Training Ground: Grant, Lee, Sherman, And Davis In The Mexican War, 1846-1848, by Martin Dugard
Although this book is not properly a history of the Mexican-American War, it manages to build a compelling narrative by looking deeply at the documentary evidence of future Civil War leaders of their time in Mexico. The author has clearly done his homework when it comes to texts, citing Meade’s detailed journal, the letters of Ulysses Grant to his fiancé Julia, the complicated and often ribald letters of the obscure Napoleon Dana, and the writings of Jefferson Davis and William T. Sherman, to give but a few examples of the broad array of sources that are brought to light here as a way of demonstrating that the Mexican-American War was indeed a vital training ground for the leaders of the Civil War, giving them their first opportunities at promotion and leadership and experiencing what is is like to be under fire, and also giving them a certain degree of knowledge of the personalities and quirks of other leaders they would work with or face as opponents in the Civil War. And make no mistake, these soldiers remembered their service in Mexico, as is evidenced by its importance in their later memoirs as well as the way in which, for example, Ulysses Grant reminded Lee of the bad first impression Lee had made by dressing Grant the quartermaster down for not having his uniform in full spit-and-polish mode, to give but one example.
In terms of its contents, the book is organized generally chronologically as well as geographically. The almost 400 pages of main material of this book are divided into five “books” dealing with the line in the sand that led to the start of war, Taylor’s war for the conquest of Monterey, the change of command due to political concerns, Scott’s war, including Taylor’s defensive victory at Buena Vista, and the Aztec Club of those who participated in the conquest of Mexico City. Throughout there are a wide variety of chapters that divide up the contents, and within the chapters a great deal of attention is paid to the primary documents provided by the soldiers themselves in their memoirs, diaries, and letters back home. One sees the various officers in all their complexity, and we see growth, as well as the dangers of warfare in illness and injury, and the way in which the American officers were particularly concerned to gain glory for themselves, even if they were posted in areas behind the front, as was the case for Sherman.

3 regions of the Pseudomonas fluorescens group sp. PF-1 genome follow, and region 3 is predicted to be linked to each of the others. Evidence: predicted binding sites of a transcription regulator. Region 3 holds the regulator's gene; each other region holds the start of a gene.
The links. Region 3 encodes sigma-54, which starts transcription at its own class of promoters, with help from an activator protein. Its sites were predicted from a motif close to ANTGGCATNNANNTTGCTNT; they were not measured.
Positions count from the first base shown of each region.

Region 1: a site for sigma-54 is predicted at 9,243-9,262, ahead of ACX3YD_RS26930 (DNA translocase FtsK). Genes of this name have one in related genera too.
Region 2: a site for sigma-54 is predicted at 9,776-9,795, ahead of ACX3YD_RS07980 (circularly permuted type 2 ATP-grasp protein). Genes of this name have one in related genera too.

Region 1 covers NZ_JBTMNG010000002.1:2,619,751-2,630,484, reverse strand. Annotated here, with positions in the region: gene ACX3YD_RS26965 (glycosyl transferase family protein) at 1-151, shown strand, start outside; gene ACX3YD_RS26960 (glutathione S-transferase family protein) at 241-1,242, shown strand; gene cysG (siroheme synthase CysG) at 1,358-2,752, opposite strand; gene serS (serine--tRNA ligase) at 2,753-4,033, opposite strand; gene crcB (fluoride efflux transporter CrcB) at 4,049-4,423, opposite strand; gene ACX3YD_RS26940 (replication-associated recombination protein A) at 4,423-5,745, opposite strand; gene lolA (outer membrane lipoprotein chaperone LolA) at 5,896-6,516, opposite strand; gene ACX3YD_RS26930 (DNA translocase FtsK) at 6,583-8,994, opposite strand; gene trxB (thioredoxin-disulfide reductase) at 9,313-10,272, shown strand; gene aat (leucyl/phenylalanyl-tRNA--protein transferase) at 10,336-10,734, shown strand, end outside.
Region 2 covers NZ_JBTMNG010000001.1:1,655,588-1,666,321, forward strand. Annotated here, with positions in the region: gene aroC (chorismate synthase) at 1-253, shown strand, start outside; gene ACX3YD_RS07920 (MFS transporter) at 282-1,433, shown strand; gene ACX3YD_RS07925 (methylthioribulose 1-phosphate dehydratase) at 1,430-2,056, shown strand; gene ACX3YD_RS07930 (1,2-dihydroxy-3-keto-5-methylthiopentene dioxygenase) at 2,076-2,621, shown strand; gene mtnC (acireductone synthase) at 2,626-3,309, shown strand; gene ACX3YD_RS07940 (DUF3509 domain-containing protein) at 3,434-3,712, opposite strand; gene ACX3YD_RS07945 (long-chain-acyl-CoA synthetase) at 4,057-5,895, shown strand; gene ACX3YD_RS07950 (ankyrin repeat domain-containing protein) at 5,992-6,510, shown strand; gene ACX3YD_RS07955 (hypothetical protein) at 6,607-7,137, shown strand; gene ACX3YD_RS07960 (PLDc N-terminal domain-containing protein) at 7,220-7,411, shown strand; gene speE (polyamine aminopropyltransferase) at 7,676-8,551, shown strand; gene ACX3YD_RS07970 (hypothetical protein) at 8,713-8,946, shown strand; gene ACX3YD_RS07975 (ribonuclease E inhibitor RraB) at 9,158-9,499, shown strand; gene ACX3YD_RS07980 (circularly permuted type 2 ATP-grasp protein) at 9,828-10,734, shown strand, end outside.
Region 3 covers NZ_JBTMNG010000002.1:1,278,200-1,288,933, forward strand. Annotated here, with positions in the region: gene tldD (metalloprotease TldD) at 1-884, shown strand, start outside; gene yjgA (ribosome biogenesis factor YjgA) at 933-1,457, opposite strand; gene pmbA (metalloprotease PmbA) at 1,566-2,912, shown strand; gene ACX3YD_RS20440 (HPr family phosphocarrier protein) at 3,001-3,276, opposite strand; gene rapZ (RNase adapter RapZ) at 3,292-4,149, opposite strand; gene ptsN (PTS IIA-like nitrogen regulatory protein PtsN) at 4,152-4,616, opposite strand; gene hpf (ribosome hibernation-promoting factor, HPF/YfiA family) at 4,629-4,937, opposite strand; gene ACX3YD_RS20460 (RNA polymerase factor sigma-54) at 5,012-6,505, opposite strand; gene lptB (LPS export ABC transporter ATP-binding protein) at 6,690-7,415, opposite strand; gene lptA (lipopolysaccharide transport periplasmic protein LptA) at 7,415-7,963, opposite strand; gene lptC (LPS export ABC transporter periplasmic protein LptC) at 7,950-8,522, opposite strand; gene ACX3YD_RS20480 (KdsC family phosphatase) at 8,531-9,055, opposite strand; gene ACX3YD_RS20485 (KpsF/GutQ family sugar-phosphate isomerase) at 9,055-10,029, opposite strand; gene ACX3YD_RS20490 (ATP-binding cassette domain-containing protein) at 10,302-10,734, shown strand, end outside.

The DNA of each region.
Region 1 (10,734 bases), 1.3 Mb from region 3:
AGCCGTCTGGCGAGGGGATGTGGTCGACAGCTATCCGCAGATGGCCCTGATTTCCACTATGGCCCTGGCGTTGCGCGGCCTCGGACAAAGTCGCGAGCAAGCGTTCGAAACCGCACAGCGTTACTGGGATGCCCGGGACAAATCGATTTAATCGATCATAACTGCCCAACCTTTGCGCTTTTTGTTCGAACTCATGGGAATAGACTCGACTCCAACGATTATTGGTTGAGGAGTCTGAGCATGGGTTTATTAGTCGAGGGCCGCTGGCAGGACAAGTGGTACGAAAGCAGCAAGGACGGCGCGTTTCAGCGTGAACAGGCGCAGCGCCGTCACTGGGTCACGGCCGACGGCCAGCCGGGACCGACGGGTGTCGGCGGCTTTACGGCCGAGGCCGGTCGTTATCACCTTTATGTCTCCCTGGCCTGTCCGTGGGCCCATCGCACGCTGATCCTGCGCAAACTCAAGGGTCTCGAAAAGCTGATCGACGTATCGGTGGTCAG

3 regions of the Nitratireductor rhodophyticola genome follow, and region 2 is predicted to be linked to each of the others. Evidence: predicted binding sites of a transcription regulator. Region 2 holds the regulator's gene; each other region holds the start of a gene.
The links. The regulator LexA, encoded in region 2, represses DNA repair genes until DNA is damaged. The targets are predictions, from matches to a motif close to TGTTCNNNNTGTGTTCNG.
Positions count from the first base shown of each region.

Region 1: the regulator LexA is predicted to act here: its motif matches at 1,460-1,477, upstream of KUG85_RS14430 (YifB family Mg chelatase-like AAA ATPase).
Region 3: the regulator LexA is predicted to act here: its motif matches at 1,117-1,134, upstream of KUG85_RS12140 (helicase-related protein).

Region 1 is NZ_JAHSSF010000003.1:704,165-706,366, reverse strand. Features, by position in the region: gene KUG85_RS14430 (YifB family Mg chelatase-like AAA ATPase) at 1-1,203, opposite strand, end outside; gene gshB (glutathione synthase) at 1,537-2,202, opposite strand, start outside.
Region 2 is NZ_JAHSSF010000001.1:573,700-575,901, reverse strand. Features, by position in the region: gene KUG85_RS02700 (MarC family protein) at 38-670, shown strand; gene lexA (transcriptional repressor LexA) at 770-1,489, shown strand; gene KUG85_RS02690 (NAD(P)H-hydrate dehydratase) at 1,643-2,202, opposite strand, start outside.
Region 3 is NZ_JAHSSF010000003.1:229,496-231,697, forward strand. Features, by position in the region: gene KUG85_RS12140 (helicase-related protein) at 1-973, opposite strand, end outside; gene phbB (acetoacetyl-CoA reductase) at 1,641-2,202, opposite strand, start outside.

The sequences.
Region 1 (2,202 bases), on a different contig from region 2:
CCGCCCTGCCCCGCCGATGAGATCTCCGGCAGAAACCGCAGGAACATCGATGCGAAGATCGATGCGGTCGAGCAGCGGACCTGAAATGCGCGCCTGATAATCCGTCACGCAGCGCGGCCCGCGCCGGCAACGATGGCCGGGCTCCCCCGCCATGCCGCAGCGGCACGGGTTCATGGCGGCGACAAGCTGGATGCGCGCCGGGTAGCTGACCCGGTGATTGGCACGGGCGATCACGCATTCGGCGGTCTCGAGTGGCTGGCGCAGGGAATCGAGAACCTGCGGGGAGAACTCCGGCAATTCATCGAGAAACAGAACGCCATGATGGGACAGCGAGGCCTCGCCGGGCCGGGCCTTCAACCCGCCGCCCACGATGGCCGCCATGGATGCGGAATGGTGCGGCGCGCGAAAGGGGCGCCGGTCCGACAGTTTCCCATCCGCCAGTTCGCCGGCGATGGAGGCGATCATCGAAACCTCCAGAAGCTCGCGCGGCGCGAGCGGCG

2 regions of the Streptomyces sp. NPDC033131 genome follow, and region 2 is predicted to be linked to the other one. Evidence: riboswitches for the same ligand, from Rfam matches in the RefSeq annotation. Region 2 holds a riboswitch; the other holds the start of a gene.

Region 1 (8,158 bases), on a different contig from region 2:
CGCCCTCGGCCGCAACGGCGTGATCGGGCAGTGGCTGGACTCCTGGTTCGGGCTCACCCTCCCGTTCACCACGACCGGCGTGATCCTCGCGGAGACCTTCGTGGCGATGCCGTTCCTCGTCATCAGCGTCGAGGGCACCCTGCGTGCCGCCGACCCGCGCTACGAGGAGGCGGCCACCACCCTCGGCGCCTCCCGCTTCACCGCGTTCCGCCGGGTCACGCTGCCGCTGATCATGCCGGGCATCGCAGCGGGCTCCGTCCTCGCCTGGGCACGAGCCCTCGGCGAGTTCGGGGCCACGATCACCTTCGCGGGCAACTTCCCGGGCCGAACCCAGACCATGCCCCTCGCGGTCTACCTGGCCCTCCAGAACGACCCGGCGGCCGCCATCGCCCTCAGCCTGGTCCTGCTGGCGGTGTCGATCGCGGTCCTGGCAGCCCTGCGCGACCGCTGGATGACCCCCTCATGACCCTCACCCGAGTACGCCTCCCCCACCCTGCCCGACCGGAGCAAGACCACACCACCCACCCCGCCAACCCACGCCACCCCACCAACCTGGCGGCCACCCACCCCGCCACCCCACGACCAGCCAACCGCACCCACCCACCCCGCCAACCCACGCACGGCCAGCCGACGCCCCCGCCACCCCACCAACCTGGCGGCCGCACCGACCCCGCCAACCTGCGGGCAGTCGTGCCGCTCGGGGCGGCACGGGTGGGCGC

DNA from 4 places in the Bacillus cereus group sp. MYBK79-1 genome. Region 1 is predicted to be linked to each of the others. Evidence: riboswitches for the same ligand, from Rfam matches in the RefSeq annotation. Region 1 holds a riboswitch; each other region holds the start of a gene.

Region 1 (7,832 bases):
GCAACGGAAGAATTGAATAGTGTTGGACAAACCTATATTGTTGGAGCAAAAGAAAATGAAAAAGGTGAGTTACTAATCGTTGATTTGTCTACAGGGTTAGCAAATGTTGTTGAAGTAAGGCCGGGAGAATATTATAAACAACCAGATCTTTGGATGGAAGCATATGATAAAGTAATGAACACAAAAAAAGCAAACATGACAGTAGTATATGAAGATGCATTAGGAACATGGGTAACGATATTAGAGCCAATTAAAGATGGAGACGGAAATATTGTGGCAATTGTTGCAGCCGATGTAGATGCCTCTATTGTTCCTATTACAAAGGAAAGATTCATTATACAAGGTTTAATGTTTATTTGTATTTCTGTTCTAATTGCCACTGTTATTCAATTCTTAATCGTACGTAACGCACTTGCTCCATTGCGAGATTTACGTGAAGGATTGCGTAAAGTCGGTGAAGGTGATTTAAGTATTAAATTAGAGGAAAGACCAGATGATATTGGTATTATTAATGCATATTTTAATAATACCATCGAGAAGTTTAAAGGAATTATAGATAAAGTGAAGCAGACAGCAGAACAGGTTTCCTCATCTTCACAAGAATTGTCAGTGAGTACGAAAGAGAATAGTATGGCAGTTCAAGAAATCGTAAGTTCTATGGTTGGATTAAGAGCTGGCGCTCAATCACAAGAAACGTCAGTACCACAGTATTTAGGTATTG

Although this book is a very easy to read book, and one well worth reading for its appendices, which include the order of various battles and who was in command of which units, as well as a copy of Lincoln’s famous Spot Resolutions questioning the legitimacy of Polk’s declaration of war. However, despite the fact that the book is easy to read and the author shows adequate command of the texts at hand, there is one area where the author falls short that requires comment and that will hopefully be corrected in future editions, and that is the author’s frequent sloppy mistakes with regards to chronology. The author notes that McClellan was relieved of command on November 5, 1863 instead of 1862 (417) and claims that Lincoln was elected president in 1859 (378). A bit more precision in the chronology would have made this book even better, but even with its occasional flaws, the reader who is already familiar with Civil War history will find much to appreciate here , even if the editors clearly have some work to correct this work remaining.
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